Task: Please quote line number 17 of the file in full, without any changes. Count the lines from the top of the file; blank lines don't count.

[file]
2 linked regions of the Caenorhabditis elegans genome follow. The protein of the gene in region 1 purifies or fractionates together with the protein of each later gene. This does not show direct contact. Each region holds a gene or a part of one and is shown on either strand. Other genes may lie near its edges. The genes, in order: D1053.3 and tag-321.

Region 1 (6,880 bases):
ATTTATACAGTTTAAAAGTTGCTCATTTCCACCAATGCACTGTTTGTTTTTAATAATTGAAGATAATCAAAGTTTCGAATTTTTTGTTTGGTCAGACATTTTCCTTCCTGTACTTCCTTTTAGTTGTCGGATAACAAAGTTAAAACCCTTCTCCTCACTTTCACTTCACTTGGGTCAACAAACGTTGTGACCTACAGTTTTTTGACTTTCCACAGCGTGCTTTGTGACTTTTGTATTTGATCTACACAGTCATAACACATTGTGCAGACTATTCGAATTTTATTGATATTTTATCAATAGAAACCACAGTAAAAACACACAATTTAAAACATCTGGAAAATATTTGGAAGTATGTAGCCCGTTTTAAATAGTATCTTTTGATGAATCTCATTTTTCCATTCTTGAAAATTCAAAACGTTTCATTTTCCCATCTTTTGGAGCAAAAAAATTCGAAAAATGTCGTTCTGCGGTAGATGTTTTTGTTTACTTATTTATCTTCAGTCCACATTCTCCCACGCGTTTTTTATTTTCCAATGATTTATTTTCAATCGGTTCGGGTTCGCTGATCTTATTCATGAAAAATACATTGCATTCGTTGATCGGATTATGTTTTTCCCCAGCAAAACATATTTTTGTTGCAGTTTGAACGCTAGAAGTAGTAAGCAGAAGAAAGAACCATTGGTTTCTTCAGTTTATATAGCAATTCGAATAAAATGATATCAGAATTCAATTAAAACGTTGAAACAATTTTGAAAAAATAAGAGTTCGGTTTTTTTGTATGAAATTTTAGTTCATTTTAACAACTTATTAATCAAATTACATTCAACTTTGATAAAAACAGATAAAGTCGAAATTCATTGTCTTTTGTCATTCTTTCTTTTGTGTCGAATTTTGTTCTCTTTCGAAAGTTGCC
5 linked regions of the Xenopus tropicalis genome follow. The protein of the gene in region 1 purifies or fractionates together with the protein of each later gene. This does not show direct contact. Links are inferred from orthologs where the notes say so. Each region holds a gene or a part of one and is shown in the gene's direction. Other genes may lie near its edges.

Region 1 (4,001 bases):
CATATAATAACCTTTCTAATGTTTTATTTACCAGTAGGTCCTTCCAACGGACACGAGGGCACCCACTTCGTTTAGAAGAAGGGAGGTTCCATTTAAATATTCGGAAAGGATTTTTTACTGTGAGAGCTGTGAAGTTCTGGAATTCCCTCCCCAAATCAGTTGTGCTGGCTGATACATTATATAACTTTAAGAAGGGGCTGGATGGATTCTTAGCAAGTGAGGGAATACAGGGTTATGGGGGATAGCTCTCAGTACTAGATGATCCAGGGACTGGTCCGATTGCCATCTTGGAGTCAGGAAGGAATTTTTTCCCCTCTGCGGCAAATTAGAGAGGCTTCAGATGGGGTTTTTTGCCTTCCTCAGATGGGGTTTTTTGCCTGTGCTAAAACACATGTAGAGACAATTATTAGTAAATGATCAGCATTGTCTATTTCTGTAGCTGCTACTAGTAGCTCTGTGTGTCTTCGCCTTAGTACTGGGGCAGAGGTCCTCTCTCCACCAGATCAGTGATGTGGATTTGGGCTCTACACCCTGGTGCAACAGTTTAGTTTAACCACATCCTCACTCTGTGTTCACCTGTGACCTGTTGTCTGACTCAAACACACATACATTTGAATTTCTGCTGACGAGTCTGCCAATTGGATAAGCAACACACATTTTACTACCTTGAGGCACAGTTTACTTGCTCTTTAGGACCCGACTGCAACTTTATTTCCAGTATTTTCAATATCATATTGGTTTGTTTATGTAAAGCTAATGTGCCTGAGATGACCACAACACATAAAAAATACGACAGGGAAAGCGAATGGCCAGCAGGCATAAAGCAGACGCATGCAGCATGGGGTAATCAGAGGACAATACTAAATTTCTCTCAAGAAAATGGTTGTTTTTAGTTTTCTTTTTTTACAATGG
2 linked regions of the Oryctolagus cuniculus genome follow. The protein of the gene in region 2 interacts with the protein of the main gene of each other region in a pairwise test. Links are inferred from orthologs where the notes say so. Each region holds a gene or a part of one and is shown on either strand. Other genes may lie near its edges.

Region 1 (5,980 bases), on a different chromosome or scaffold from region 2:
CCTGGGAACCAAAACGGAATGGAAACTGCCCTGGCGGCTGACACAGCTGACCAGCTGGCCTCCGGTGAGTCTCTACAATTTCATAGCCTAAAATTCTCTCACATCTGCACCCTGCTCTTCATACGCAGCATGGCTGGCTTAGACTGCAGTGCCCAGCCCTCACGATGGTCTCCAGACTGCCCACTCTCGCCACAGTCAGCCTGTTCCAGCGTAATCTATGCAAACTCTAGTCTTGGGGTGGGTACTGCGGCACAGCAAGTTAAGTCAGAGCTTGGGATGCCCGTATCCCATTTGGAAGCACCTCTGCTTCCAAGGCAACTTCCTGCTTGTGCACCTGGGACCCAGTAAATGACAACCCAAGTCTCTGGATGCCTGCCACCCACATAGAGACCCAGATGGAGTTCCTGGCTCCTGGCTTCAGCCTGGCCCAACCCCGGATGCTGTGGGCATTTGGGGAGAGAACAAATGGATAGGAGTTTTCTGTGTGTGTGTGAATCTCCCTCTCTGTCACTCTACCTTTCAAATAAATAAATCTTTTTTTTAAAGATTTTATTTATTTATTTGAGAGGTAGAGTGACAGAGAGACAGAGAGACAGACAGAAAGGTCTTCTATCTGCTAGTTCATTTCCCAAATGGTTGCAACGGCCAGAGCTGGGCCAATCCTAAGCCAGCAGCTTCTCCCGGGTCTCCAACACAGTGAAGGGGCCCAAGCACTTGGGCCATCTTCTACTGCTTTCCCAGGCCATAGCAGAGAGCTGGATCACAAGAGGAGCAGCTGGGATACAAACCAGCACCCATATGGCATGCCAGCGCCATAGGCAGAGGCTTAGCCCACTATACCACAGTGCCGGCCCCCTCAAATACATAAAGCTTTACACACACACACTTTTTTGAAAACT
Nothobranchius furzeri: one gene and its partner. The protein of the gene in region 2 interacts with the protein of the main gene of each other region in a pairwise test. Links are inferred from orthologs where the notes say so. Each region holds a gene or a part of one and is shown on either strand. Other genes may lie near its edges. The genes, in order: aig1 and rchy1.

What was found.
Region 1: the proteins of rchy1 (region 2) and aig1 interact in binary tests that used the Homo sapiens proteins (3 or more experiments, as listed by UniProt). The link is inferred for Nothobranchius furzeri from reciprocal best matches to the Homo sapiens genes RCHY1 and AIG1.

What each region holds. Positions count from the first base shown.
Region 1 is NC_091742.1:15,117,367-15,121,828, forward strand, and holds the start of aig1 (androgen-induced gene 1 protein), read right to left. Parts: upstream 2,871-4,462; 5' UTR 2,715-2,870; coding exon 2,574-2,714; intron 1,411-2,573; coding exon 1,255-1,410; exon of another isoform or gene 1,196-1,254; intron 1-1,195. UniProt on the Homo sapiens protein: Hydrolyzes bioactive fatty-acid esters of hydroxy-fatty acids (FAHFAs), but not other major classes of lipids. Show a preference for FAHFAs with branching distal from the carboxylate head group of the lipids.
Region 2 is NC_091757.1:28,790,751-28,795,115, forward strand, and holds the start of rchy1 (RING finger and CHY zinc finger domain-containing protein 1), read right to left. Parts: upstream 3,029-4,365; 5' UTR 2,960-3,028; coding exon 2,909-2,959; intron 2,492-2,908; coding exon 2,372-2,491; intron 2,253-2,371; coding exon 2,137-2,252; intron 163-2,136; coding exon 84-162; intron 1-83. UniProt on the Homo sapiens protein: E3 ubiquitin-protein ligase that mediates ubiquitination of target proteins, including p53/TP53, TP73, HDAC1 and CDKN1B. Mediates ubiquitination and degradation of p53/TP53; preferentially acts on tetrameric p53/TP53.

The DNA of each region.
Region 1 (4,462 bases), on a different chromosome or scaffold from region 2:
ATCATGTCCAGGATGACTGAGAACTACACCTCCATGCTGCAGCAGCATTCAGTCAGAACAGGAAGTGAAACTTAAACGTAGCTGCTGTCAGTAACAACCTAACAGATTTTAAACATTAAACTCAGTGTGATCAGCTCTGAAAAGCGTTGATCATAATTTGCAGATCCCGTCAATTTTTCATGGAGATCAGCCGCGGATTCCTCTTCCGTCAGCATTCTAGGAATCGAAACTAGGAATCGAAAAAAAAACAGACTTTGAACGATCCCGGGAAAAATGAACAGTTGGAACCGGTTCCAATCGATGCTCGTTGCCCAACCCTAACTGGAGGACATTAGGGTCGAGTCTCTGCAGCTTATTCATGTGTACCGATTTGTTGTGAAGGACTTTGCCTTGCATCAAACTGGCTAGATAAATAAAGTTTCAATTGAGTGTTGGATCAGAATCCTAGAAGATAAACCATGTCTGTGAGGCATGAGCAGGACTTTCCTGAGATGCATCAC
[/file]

Region 1 (4,462 bases), on a different chromosome or scaffold from region 2: